InnoDC has published more of its research into network communication and control, and energy availability assessment.
|Communication Requirements for a Hybrid VSC Based HVDC/AC Transmission Networks State Estimation. Energies.|
Authors: Motaz Ayiad, Emily Maggioli, Helder Leite and Hugo Martins.
The modern power network has scaled-up enormously, so power is generated in one country and transferred to another. This network expansion is mainly due to the integration of high voltage direct current (HVDC) technology. As a result, the supervisory control and data acquisition (SCADA) system requires a robust and low-latency (minimal delay) communication network to observe these large-scale power networks.
This paper discusses the communication and measuring requirements for a hybrid HVDC/AC centralised SCADA system. It presents a case study to simulate the communication delays and the unified HVDC/AC state estimation processing time, based on the CIGRE B4 HVDC/AC network (a network used in research. CIGRE stands for Conseil International des Grands Réseaux Electriques, where B4 is its HVDC and Power Electronics group).
The paper explores the time delays from the measurement’s sensors to the SCADA command centre. It concludes that a fibre optic-based communication network can fulfil a wide-spread centralised SCADA’s requirements.
|Optimal H Control Design of MMC-based HVDC Links. IEEE Transactions on Power Delivery.|
Authors: Saman Dadjo Tavakoli, Sajjad Fekriasl, Eduardo Prieto-Araujo, Jef Beerten and Oriol Gomis-Bellmunt.
In recent years, global energy policies have placed increasing emphasis on integrating more renewable energy resources into the power networks to mitigate climate change. Offshore wind power plants are expected to contribute significantly, most of which will be located in the North Sea.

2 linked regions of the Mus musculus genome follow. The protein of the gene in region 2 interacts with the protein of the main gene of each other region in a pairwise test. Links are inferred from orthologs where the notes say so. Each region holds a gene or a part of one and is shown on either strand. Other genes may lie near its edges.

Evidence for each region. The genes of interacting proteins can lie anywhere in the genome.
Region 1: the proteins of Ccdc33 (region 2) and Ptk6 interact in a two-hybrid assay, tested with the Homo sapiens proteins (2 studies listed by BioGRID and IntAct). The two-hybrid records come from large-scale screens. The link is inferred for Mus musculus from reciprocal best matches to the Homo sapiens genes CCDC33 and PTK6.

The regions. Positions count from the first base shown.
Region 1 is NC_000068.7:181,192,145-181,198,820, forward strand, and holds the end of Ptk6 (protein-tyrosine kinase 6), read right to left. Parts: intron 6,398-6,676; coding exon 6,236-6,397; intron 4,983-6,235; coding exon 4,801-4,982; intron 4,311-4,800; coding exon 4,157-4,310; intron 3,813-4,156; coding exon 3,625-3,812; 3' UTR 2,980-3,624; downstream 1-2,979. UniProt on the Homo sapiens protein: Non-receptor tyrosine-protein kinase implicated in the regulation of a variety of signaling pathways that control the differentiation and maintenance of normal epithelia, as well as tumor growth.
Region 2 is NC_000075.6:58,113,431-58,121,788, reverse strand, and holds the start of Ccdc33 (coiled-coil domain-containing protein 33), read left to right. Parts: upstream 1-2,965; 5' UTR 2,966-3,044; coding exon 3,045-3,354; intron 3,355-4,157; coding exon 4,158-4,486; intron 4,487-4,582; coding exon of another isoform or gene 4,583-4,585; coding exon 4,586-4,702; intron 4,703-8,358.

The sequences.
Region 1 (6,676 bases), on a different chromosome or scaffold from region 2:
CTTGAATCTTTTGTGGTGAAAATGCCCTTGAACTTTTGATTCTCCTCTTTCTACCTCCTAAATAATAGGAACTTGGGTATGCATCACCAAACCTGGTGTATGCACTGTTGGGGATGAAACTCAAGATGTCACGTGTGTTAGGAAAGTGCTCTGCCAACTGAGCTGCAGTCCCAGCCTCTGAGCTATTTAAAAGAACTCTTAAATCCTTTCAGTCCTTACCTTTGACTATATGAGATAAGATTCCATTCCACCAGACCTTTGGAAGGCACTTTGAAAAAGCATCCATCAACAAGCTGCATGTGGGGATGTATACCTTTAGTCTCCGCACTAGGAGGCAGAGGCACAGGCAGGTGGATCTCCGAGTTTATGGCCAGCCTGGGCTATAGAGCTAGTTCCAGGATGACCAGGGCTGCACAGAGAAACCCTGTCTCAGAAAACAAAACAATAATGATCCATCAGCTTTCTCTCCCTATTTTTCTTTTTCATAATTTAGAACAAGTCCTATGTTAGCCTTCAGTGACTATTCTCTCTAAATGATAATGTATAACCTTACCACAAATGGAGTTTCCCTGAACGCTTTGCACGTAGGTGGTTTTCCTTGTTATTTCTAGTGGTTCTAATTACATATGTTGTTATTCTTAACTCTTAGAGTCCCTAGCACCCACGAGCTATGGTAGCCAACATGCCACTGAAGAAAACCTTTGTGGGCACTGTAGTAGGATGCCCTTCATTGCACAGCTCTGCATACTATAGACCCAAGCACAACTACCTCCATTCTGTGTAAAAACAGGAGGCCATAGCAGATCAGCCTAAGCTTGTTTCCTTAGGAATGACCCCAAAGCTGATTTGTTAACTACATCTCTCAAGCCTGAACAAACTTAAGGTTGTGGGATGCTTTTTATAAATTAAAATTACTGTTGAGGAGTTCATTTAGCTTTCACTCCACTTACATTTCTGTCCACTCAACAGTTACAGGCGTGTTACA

Offshore windfarm-generated electricity is commonly delivered to consumers along direct-current high-voltage transmission lines (referred to as HVDC systems). The HVDC system control design is complicated, as it involves multiple variables and various constraints. To cope with such complications, the paper suggests a design based on H infinity optimal control for HVDC systems (the ‘H’ is due to its shape, as can be seen in the 2nd image above). The concept is adopted from the classic multi-variable control theory and modified to suit HVDC application.
The simulation results confirm that such a design method can significantly improve an HVDC system’s performance and robustness.
|Analytical Model for Availability Assessment of Large-Scale Offshore Wind Farms including their Collector System. IEEE Transactions on Sustainable Energy.|
Authors: Gayan Abeynayake, Tom Van Acker, Dirk Van Hertem and Jun Liang.
It is important to accurately assess the maximum energy an offshore wind-farm (OWF) can harvest, and to plan maintenance under harsh marine conditions. Cable failure is rare, but repair time is high, so this paper considers whether cable reliability should be included in the calculations. It proposes a holistic approach, combining two processes: (1) multi-state Markov (see the blue figures in the 3rd image above) and (2) the Universal Generating Function, which is an analytical reliability evaluation technique (not previously used for OWFs).
The combination of (i) multi-state turbine output, (ii) turbine reliability and (iii) inter-turbine cable reliability, assesses the windfarm’s output at the point of common coupling (a power supply network point, electrically nearest to a particular load, at which other loads are, or may be, connected).
The results show that, despite low cable failure rates, it is essential to include them for accurate availability assessment. If you are interested in this topic, watch Gayan Abeynayake’s 9 minute presentation.
For the full list of InnoDC’s research paper, visit the Journals page.